Monday, November 14, 2016

A wooden table

It was our first time trying AirBnB. And we loved the experience. It was wonderful to be able to share the space with my friend. Much better than being in separate hotel rooms. And a wonderful way to experience living in a real Japanese house - well, it was much more spacious and luxurious than most modern houses in Japan, I'd say. But it was fun sliding the doors and windows, taking the shoes off when you get into the house, into house slippers for the wooden floors, and just socks for the tatami rooms, and then the special slippers for the bathroom - we'd occasionally get confused, but by and large we were very good. 

I think traditional Japanese houses are built to let the breezes fly through in the hot and humid summers. But they are not great in the winter. No central heating. I don't know why. Is it something to do with earthquakes? It wasn't that cold when we got to Takayama, although the evenings were nippy enough. But the oil heater in the living room was badly needed in the evenings. And we had the air conditioner running on hot in the bedroom. That said, once you're in bed, with a big quilt over you, you're as cosy as a piggy in a blanket. Until you need to go to the bathroom in the middle of the night - no heating in the toilet (except for the heated seat, which is a godsend), in the kitchen, nor in the bathroom (my personal belief is that this lack of heating explains why the Japanese love the hot waters in the onsens). And the hall that runs around two sides of the house was cold, so we kept those sliding doors shut in the evenings. If it wasn't for the humidity and the mosquitoes, I would like to experience a Japanese summer in that house, just to feel the cooling breezes going through the house. In case you want to look at that house on AirBnB, the name is Iori Shiroyama, and it's up on a hill overlooking the town of Takayama - it's a steep walk up the hill, but well worth it.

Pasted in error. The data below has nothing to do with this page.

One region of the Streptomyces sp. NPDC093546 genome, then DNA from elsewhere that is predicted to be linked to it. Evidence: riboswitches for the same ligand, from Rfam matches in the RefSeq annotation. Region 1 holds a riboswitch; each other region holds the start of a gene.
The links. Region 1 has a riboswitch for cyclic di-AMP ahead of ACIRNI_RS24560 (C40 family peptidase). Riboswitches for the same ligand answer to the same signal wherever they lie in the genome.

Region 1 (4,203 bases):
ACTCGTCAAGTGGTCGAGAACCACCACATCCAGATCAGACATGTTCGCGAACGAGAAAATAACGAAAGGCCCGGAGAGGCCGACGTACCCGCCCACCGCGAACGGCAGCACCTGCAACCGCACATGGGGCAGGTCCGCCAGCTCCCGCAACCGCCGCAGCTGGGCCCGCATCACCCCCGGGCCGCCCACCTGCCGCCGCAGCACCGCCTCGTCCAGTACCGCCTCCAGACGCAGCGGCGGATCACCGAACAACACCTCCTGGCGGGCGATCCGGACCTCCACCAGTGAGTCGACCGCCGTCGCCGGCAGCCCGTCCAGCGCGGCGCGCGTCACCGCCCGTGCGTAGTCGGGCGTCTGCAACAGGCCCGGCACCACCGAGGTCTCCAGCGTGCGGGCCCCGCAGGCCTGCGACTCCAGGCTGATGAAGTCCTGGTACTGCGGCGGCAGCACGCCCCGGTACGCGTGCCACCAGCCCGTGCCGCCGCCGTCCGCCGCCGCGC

But I digress. What I really wanted to talk about is the beautiful wooden table that was the centrepiece of the living room. Apparently Takayama is well-known for its beautiful wood and wood craftmanship. It's surrounded by forests of course, so it's not surprise. But I loved our dining table - sitting down for breakfast (a bento box delivered by a local restaurant), enjoying a cup of tea and a few Japanese sweets after a day in town, and a quiet chat at night, remembering the day that's gone and planning the day ahead. I would definitely go back to that house again - and stay a bit longer this time - the town centre is touristy, but there is a lot that we didn't have time to explore, and I would like to go up the mountains for a day trip.

PS: don't forget to feed the carp - although I have to say they stubbornly refused to come out from under their little bridge when I fed them in the mornings.


No comments:

Post a Comment